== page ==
CHICAGO – Speaking to some 8,000 people at a Catholic leadership conference, Bishop Robert Barron said on Tuesday that trust in the risen Christ should give us the courage to preach the truth boldly.

“Through the Holy Spirit, the ascended, risen Christ commands his mystical Body the Church to do what he did, and to say what he said. That’s it…that’s the task of the Church to the present day.”

Barron, the auxiliary bishop of Los Angeles, is also the founder of Word on Fire Catholic Ministries and host of the award-winning “Catholicism” documentary.

He delivered one of the opening keynotes at this year’s Student Leadership Summit in Chicago. Known as SLS, the summit is hosted by the Fellowship of Catholic University Students (FOCUS) every other year. It aims to train student leaders and other ministers with tools for evangelization and missionary work, largely on college campuses.

This year’s SLS drew more than 8,000 participants, more than double the attendance of the last summit, hosted in 2016 in Dallas with approximately 3,400 participants.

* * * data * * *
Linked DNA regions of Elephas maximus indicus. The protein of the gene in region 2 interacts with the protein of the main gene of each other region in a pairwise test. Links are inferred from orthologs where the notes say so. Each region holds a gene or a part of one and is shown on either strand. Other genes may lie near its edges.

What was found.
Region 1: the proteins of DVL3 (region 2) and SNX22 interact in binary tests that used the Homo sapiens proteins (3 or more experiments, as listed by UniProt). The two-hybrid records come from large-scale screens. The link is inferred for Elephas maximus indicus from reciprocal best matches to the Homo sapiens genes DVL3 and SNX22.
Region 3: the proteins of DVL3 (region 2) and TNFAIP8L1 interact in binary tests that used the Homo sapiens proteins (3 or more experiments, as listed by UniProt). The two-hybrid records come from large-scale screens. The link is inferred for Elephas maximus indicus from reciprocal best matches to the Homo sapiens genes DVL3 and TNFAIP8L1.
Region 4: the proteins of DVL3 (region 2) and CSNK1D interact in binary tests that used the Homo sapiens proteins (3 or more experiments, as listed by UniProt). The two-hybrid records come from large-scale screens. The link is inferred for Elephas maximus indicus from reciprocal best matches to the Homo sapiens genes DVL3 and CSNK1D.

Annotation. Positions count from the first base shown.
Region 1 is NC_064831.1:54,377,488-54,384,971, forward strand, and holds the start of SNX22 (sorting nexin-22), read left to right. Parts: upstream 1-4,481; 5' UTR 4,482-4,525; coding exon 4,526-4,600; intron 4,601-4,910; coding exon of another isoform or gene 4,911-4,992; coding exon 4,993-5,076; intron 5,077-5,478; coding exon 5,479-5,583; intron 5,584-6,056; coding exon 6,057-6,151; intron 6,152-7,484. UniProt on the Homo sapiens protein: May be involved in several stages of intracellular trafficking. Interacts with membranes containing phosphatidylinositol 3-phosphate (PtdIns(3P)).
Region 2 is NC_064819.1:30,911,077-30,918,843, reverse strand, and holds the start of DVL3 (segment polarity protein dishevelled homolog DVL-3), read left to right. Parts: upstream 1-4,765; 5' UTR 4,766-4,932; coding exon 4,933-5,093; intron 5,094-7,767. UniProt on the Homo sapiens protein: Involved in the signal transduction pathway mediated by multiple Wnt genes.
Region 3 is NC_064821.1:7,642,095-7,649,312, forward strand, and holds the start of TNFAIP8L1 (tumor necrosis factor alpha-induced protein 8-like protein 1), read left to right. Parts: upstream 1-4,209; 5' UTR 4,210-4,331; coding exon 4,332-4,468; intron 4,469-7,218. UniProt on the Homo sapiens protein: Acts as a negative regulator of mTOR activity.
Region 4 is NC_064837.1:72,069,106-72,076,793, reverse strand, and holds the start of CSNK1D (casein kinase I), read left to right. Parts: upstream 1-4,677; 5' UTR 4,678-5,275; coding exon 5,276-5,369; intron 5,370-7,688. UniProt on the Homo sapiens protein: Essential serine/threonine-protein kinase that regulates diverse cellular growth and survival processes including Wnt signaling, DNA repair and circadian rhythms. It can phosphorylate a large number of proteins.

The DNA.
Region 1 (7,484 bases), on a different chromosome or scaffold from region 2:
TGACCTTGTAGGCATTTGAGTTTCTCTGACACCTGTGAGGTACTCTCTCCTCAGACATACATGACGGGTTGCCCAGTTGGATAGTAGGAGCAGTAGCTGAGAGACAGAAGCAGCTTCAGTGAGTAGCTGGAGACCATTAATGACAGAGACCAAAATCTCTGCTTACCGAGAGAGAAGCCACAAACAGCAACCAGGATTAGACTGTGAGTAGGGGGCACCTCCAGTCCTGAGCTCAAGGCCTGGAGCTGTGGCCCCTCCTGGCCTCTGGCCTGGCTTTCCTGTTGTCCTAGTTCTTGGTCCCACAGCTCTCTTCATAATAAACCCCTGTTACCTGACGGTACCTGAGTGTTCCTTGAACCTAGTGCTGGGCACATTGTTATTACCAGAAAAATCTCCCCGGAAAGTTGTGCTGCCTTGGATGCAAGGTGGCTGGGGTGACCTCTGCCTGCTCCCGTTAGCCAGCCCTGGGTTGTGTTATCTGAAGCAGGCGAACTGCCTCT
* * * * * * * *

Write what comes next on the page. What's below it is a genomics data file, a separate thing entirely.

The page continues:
In his talk, Barron focused on the Acts of the Apostles, a Biblical book that he said “sets the agenda for us” in the work of evangelization.

He noted that this book begins with an account of Jesus’ ascension, comparing Christ’s glorified position in heaven to that of a general who commands his army at a vantage point from above.

“It tells us very clearly who’s in charge, and what I mean by that is, the ascended Christ who now commands his Church.”

Moving on from the Ascension to the account of Pentecost, Barron said that the descent of the Holy Spirit compels us to spread the Word of God. The Holy Spirit comes to earth to guide the Church, he said, led by the ascended Christ from heaven.

“In myriad ways, according to your particular missions, bring something of heaven to earth, doing as Jesus did,” the bishop exhorted attendants.

In bringing the message of heaven to earth, Catholics should be careful not to water down the Gospel or fall for bland and uninspiring half-truths, he said.